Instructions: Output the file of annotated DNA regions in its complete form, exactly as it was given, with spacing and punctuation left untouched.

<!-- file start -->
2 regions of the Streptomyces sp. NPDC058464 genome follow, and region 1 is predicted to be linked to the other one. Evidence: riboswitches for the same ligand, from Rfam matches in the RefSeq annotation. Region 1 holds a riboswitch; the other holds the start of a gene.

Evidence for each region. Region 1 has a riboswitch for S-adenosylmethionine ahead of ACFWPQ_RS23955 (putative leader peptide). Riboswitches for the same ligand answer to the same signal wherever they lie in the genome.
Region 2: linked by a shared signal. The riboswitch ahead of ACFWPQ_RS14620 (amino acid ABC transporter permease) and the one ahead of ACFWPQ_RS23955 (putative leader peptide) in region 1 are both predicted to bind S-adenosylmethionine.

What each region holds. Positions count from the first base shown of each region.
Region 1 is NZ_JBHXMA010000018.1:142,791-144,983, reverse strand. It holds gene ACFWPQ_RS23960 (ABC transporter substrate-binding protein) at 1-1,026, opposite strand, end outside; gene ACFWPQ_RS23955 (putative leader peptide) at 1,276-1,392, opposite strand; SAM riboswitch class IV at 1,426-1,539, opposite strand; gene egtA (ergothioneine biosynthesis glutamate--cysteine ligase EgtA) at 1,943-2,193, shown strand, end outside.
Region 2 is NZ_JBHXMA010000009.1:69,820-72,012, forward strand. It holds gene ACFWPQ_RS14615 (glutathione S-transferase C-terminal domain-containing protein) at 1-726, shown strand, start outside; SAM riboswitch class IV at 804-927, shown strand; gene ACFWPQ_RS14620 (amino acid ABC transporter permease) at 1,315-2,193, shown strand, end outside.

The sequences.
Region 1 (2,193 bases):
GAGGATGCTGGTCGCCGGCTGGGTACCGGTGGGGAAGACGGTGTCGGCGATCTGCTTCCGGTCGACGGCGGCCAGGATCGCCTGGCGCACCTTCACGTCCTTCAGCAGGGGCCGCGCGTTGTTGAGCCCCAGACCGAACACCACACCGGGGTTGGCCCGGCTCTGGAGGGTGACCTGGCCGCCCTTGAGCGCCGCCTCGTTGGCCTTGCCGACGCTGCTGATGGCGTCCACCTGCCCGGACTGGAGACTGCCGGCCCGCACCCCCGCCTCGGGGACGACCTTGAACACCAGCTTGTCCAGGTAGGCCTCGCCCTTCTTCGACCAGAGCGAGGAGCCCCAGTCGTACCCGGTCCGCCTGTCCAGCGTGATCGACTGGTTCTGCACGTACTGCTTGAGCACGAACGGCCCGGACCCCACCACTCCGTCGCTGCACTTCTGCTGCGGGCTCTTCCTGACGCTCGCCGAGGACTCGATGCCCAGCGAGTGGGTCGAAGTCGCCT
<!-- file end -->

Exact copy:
2 regions of the Streptomyces sp. NPDC058464 genome follow, and region 1 is predicted to be linked to the other one. Evidence: riboswitches for the same ligand, from Rfam matches in the RefSeq annotation. Region 1 holds a riboswitch; the other holds the start of a gene.

Evidence for each region. Region 1 has a riboswitch for S-adenosylmethionine ahead of ACFWPQ_RS23955 (putative leader peptide). Riboswitches for the same ligand answer to the same signal wherever they lie in the genome.
Region 2: linked by a shared signal. The riboswitch ahead of ACFWPQ_RS14620 (amino acid ABC transporter permease) and the one ahead of ACFWPQ_RS23955 (putative leader peptide) in region 1 are both predicted to bind S-adenosylmethionine.

What each region holds. Positions count from the first base shown of each region.
Region 1 is NZ_JBHXMA010000018.1:142,791-144,983, reverse strand. It holds gene ACFWPQ_RS23960 (ABC transporter substrate-binding protein) at 1-1,026, opposite strand, end outside; gene ACFWPQ_RS23955 (putative leader peptide) at 1,276-1,392, opposite strand; SAM riboswitch class IV at 1,426-1,539, opposite strand; gene egtA (ergothioneine biosynthesis glutamate--cysteine ligase EgtA) at 1,943-2,193, shown strand, end outside.
Region 2 is NZ_JBHXMA010000009.1:69,820-72,012, forward strand. It holds gene ACFWPQ_RS14615 (glutathione S-transferase C-terminal domain-containing protein) at 1-726, shown strand, start outside; SAM riboswitch class IV at 804-927, shown strand; gene ACFWPQ_RS14620 (amino acid ABC transporter permease) at 1,315-2,193, shown strand, end outside.

The sequences.
Region 1 (2,193 bases):
GAGGATGCTGGTCGCCGGCTGGGTACCGGTGGGGAAGACGGTGTCGGCGATCTGCTTCCGGTCGACGGCGGCCAGGATCGCCTGGCGCACCTTCACGTCCTTCAGCAGGGGCCGCGCGTTGTTGAGCCCCAGACCGAACACCACACCGGGGTTGGCCCGGCTCTGGAGGGTGACCTGGCCGCCCTTGAGCGCCGCCTCGTTGGCCTTGCCGACGCTGCTGATGGCGTCCACCTGCCCGGACTGGAGACTGCCGGCCCGCACCCCCGCCTCGGGGACGACCTTGAACACCAGCTTGTCCAGGTAGGCCTCGCCCTTCTTCGACCAGAGCGAGGAGCCCCAGTCGTACCCGGTCCGCCTGTCCAGCGTGATCGACTGGTTCTGCACGTACTGCTTGAGCACGAACGGCCCGGACCCCACCACTCCGTCGCTGCACTTCTGCTGCGGGCTCTTCCTGACGCTCGCCGAGGACTCGATGCCCAGCGAGTGGGTCGAAGTCGCCT